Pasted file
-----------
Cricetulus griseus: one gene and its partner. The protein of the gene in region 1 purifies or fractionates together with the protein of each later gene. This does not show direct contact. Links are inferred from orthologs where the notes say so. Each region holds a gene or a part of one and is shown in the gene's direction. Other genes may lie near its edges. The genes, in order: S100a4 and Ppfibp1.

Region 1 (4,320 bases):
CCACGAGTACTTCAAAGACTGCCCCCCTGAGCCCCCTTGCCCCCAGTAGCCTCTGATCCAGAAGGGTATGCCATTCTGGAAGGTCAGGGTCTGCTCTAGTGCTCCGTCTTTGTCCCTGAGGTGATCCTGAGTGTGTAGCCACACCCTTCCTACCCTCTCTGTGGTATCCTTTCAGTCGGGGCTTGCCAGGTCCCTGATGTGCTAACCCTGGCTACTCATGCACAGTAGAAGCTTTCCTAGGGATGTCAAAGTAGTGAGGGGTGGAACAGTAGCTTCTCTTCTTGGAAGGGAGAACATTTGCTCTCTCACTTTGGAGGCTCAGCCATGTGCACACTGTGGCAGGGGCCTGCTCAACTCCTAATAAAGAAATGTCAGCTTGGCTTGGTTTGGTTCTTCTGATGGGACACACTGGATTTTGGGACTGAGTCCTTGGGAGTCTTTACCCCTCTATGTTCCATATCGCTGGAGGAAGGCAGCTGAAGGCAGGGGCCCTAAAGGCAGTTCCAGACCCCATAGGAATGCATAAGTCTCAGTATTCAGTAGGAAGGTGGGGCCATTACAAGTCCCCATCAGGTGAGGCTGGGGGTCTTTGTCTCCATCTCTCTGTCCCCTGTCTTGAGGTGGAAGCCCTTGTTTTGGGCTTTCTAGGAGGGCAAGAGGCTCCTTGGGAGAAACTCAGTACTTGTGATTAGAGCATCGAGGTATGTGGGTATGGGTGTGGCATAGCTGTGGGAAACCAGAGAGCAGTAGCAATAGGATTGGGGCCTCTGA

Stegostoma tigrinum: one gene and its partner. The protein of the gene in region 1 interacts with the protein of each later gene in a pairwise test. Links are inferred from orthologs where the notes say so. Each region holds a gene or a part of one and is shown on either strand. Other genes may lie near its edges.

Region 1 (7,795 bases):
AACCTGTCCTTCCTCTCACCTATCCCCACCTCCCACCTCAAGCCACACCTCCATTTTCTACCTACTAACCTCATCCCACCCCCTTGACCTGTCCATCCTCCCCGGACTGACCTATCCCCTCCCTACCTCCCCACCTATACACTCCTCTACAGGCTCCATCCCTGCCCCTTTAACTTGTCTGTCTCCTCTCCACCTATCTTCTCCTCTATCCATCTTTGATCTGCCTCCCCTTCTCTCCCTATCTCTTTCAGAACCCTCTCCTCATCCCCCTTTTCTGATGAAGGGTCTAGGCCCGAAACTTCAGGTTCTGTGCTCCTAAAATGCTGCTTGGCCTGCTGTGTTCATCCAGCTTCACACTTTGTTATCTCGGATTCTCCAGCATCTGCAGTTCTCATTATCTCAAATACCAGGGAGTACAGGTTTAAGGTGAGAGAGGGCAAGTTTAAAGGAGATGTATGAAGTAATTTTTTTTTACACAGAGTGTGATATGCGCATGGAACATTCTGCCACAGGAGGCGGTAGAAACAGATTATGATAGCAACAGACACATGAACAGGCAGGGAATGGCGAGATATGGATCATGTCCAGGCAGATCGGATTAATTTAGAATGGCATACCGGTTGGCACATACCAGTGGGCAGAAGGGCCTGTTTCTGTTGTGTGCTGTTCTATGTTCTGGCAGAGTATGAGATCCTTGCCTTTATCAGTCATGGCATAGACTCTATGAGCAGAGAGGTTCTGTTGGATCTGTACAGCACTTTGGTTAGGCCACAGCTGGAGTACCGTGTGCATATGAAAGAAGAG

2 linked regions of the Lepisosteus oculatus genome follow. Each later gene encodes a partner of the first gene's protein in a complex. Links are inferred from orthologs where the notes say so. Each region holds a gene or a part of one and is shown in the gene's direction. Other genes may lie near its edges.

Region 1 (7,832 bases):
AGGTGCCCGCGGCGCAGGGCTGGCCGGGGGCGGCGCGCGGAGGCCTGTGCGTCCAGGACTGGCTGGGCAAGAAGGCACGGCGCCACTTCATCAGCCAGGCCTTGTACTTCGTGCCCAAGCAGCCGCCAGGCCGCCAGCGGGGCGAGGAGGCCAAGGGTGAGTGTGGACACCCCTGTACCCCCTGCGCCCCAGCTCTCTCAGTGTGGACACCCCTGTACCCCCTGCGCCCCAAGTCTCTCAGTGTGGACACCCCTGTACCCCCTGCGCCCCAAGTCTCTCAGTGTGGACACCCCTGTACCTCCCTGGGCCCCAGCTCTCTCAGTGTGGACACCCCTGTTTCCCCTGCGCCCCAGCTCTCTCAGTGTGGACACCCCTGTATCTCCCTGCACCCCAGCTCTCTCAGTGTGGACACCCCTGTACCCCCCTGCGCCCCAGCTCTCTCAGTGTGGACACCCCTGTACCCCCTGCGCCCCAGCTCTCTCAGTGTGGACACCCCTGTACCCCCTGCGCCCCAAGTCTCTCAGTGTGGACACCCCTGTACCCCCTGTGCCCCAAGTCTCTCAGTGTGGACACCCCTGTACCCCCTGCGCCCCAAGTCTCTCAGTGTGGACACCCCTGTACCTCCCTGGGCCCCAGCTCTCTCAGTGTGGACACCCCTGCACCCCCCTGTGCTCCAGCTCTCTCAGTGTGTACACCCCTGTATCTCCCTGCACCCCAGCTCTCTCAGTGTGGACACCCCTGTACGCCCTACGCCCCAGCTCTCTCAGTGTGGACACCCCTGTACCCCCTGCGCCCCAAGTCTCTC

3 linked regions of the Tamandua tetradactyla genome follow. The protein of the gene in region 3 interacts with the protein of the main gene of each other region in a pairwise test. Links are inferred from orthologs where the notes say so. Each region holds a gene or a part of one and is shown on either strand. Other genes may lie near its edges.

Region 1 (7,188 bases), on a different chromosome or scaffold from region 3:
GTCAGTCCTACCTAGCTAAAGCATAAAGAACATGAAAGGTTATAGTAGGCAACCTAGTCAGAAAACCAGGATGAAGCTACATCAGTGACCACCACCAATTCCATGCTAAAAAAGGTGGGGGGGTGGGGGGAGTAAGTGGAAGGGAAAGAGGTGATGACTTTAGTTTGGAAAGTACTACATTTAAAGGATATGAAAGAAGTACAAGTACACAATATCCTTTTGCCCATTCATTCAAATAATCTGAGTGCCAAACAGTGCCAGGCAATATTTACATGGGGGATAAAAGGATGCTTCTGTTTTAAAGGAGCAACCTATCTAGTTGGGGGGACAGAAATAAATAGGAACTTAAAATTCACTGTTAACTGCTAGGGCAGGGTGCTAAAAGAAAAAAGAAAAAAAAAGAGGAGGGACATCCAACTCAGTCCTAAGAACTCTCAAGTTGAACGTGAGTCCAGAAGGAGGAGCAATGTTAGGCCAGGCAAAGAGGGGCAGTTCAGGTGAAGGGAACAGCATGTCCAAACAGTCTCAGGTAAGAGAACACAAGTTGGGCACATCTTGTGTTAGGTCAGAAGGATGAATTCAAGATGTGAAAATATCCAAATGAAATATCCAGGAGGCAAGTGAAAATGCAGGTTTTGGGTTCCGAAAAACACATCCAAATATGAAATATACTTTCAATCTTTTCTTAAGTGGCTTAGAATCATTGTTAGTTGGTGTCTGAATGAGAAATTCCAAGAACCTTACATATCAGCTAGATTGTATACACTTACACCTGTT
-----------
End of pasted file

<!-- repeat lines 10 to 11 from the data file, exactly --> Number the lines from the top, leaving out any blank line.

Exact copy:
3 linked regions of the Tamandua tetradactyla genome follow. The protein of the gene in region 3 interacts with the protein of the main gene of each other region in a pairwise test. Links are inferred from orthologs where the notes say so. Each region holds a gene or a part of one and is shown on either strand. Other genes may lie near its edges.

Region 1 (7,188 bases), on a different chromosome or scaffold from region 3: